Each region of Argentina has something to show you. It all depends on the type of trip you wish to have. Level of adventure, timeframe and budget will determine your trip, but more important your interests.
Argentina is a country with an intense history. It has been inhabited by mankind since the Paleolithic era. It was invaded by the Incas in the north during the XIVth century and colonized by the Spaniards from the east since the XVI century. There were attempted invasions by the British twice at the beginning of the XIXth century. And it was later filled with European immigration by the arrival of the XXth Century. Argentina is a cultural melting pot. Worldwide known for soccer, tango, Evita – our cultural icons that attract over 4 million tourists a year.
Argentina is the land made of silver, as it’s name refers to but also a land full of contrasts. During the second half of the 1800s and the first half of the 1900s, people from all over the globe came here to start a new life. Argentina was and still is the land of opportunities for thousands of immigrants that come every year. What makes this the land of opportunity? You have to see it to believe it.
Argentina’s length (north to south or vice versa) of almost 5000 km stretches from the Tropic of Capricorn until the Southern Ocean, a vast and varied stretch , considering this is more than the entire horizontal width of the Continental United States. As the 8th largest country in the world by surface area, it has only 45 million inhabitants which mathematically relates to huge expanses of unpopulated natural environments, the long scenic roads with very little traffic, small cozy countryside towns that contrast with its modern, cosmopolitan capital city, Buenos Aires..
Argentinians love to drive. And if they don’t drive they still travel by road, taking a long distance bus. Traditionally the middle classes take very comfortable long distance buses to the beach or to the mountains. This not only saves money on the flight but also an overnight, and being able to enjoy the landscapes, becomes a big part of travelling through Argentina.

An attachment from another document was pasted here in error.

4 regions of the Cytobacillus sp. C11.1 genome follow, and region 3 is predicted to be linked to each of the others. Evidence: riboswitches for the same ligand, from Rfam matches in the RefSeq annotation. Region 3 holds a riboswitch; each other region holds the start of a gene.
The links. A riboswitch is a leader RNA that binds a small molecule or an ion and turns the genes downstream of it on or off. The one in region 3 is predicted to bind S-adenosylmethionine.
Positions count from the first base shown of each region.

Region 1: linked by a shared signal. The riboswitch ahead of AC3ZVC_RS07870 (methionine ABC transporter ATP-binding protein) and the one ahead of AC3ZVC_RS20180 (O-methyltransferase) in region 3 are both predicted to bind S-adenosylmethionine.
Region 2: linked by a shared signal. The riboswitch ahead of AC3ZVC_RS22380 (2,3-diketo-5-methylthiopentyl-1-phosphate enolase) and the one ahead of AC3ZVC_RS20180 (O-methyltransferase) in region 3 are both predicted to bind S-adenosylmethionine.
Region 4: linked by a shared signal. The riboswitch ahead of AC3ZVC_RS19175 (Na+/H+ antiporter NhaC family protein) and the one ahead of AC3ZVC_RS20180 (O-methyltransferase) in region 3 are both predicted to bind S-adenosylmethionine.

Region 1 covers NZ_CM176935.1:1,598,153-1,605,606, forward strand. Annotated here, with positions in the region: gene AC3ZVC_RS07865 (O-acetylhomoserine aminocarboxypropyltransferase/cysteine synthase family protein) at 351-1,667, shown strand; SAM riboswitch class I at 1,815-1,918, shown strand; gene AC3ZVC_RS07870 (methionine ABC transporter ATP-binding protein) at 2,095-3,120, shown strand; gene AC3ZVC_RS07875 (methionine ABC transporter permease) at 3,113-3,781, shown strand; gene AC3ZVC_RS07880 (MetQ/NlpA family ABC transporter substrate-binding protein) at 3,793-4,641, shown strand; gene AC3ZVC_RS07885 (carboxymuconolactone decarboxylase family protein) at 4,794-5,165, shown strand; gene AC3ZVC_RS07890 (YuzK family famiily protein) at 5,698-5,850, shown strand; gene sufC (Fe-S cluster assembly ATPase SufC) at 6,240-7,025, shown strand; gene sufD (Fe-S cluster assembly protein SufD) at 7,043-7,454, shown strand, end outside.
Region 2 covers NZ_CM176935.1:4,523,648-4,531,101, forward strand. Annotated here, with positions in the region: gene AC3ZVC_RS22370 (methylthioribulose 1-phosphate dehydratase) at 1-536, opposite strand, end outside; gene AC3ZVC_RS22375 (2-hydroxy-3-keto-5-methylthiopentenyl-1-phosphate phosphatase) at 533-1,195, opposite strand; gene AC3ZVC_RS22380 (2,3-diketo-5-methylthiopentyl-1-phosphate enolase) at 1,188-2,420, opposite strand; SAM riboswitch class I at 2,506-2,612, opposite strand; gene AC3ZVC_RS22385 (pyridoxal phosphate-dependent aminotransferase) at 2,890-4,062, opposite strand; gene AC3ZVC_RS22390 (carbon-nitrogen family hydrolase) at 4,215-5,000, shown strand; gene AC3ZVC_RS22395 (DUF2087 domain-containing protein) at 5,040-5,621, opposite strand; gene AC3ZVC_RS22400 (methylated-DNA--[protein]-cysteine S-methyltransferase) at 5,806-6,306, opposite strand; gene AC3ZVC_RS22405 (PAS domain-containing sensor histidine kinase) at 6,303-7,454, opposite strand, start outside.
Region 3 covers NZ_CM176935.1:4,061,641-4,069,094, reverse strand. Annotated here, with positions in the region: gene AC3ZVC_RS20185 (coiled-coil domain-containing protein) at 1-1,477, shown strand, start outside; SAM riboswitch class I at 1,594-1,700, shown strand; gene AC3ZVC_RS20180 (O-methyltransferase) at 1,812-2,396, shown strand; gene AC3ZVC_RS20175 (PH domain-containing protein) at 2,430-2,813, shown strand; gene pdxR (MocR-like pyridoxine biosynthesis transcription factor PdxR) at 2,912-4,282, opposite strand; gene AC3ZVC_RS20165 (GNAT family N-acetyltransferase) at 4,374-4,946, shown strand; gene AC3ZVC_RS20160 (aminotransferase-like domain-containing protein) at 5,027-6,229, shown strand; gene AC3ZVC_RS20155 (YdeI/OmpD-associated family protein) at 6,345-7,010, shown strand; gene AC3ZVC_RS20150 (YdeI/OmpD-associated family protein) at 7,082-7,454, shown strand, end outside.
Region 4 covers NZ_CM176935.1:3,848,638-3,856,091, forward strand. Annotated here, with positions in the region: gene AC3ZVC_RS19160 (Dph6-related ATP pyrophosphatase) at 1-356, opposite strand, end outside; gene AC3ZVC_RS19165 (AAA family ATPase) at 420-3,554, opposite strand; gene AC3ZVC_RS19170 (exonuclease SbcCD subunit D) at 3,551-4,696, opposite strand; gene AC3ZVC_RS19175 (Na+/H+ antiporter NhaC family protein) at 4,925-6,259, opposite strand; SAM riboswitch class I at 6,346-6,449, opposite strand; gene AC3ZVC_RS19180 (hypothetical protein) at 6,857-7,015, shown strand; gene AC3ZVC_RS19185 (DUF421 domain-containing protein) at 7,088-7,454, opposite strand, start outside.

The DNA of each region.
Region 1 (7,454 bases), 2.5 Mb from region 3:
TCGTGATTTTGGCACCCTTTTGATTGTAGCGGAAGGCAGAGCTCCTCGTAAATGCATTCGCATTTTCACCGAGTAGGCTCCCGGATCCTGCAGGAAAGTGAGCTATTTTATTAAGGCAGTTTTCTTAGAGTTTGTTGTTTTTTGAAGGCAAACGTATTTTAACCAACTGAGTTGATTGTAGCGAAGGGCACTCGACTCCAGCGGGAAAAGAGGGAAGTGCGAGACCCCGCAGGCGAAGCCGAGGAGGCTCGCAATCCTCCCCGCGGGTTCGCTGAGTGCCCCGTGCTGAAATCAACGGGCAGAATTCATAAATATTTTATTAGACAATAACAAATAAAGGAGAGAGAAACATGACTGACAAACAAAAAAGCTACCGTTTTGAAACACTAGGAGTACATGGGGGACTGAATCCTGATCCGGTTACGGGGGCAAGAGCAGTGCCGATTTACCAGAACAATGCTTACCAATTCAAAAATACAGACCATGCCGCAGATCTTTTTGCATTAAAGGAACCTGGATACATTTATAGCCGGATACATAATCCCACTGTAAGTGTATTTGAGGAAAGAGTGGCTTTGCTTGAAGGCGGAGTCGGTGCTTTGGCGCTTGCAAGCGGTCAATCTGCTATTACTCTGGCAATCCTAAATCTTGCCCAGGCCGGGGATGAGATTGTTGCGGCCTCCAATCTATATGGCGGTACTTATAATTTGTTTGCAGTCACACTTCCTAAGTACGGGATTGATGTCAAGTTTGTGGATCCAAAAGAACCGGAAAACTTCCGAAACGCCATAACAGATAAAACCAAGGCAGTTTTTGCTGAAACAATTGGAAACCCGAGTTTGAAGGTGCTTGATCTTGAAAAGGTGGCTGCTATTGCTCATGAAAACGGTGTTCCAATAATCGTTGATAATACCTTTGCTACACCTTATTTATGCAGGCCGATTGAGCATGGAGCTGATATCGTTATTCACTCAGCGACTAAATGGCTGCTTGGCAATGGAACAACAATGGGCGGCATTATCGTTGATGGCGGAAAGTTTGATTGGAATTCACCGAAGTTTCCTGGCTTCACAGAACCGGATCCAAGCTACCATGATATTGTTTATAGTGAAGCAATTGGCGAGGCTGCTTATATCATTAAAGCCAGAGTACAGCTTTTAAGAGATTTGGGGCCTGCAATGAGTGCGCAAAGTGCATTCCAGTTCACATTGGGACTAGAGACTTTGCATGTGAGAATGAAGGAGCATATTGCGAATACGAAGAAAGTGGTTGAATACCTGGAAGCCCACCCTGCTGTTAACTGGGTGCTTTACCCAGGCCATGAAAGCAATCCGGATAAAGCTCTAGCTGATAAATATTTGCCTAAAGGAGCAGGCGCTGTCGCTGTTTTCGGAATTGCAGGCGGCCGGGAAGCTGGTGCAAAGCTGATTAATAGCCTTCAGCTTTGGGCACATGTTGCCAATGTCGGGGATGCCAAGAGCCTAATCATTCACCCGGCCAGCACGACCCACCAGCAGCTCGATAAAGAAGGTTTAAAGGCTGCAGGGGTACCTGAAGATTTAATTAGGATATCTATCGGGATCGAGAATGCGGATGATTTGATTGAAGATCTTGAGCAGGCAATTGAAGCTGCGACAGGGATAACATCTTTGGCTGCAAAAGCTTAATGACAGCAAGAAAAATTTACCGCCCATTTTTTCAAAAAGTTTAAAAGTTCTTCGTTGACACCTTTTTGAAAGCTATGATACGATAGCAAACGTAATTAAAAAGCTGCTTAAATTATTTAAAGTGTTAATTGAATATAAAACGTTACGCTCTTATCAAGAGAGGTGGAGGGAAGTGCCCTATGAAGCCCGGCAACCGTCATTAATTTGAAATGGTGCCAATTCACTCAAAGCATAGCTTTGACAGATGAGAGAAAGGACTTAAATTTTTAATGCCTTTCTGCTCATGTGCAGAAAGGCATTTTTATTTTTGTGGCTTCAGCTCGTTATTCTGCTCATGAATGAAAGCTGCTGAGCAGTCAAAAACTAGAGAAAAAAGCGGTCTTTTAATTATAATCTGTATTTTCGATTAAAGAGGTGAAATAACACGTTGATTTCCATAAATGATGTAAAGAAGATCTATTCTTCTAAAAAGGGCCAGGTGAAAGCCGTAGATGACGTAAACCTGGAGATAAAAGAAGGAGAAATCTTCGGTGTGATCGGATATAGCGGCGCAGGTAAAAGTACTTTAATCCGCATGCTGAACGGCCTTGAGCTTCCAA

At Argentina Self Drive we give you the opportunity first to manage your own pace, your photo stops along the way, your timing, there will be no departure or arrival time. We also offer you the freedom to blend in, to be a local, to go as the locals go, to do what the locals do. To make this possible, not only will you have the flexibility of your own means of transportation, also an updated digital handbook created by our local team with all the “local’s advice” on each destination and route descriptions. Having a local vehicle gives you the opportunity to go off the beaten path, to go to the local spots and enjoy that unique meal, or stay at that unique property.
Find below a description on each region so you can have a clear idea on which you might be more interested on or which suits you more!
Argentina Self Drive Tours offers a variety of trips in order to suit everyone’s interest. Our Itineraries are divided by region and length but if any of them are partially of interest and you would like to make some changes, we are flexible and willing to help you out.
Each region of Argentina has its own unique beauty, rhythms, weather patterns and outdoor activities, so look into them to see which is the right one for you!
We have divided Argentina into 5 regions, this doesn’t mean you can’t overlap them or request a tailor made itinerary that flies from one to another region, but to simplify, and based on the most common requests of our clients, we have come up with the geographical / biome based regions.